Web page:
Functional Connectivity of executive Control Networks in Tourette Syndrome

Grant Type
Grant Year
Institution Location
Institution Organization Name
Washington University
Investigators Name
Schlaggar, Bradley, MD, PhD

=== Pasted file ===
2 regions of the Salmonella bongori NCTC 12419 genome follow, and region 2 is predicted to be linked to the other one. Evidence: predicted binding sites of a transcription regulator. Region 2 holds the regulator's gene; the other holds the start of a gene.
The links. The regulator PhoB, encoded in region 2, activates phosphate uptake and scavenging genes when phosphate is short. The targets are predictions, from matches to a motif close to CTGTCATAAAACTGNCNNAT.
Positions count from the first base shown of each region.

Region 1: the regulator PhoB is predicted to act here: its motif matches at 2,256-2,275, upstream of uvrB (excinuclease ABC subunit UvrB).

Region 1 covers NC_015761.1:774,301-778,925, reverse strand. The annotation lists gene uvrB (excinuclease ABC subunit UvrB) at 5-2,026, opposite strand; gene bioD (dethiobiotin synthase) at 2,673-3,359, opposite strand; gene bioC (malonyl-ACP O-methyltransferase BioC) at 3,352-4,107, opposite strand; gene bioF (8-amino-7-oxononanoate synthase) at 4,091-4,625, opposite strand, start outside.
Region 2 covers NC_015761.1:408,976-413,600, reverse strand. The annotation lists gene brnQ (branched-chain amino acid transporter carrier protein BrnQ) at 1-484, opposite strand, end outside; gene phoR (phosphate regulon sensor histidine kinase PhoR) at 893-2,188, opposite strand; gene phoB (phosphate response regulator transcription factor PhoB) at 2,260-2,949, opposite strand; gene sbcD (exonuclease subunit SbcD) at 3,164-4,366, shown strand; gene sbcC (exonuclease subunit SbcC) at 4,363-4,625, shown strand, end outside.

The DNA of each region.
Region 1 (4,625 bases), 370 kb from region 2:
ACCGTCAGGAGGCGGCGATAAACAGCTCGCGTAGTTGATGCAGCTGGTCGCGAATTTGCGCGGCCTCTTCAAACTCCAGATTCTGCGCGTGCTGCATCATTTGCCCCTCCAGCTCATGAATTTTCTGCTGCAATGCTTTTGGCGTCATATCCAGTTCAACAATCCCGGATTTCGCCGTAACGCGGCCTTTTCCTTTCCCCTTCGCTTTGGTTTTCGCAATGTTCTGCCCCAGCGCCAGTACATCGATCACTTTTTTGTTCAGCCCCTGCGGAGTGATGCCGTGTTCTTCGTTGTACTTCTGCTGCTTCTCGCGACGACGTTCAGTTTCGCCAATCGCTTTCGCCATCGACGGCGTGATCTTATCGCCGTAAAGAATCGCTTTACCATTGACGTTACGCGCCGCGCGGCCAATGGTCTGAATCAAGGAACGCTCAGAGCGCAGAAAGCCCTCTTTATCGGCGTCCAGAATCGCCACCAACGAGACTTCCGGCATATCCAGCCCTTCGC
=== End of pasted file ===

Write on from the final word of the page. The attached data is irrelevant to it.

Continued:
This proposal is based on the hypothesis that having Tourette Syndrome (TS) is, in part, a consequence of atypical development of executive control networks in the brain. The brain’s executive control systems, responsible for performing goal-directed tasks, are thought to be anatomically separate from moment-tomoment processing systems. Rather than focusing on the functioning of a particular brain region to understand what is different in TS, the emphasis in this study will be on the composition of well-defined networks studied within the context of typical development. To characterize the composition of executive control networks in TS, we plan to take advantage of 1) our methodological approach using resting state functional connectivity MRI (fcMRI), which tells us which brain regions are “talking to each other” and, 2) our existing developmental functional imaging dataset. In previous work, we identified several anatomically separable networks. The network structure, along with functional data on the regions, allows us to hypothesize about the distinct roles these networks may play. For example, the fronto-parietal network may “initiate and adjust” control while the cingulo-opercular network may guide goaldirected behavior through the implementation and maintenance of task sets. A third network, comprised of the ventromedial prefrontal cortex, appears to support the brain’s “default” mode in the absence of task demands. These and other well-defined networks, and their putative roles in executive control, will be the focus of investigations regarding developmental functional connectivity in TS. Successful demonstration of TS-related aberrant network development using resting state fcMRI has the potential to provide significant insight into the developmental pathobiology of TS. Bradley Schlaggar, M.D., Ph.D. Washington University School of Medicine St. Louis, MO Award: $74,779 Tourette Association of America Inc. – Research Grant Award 2007-2008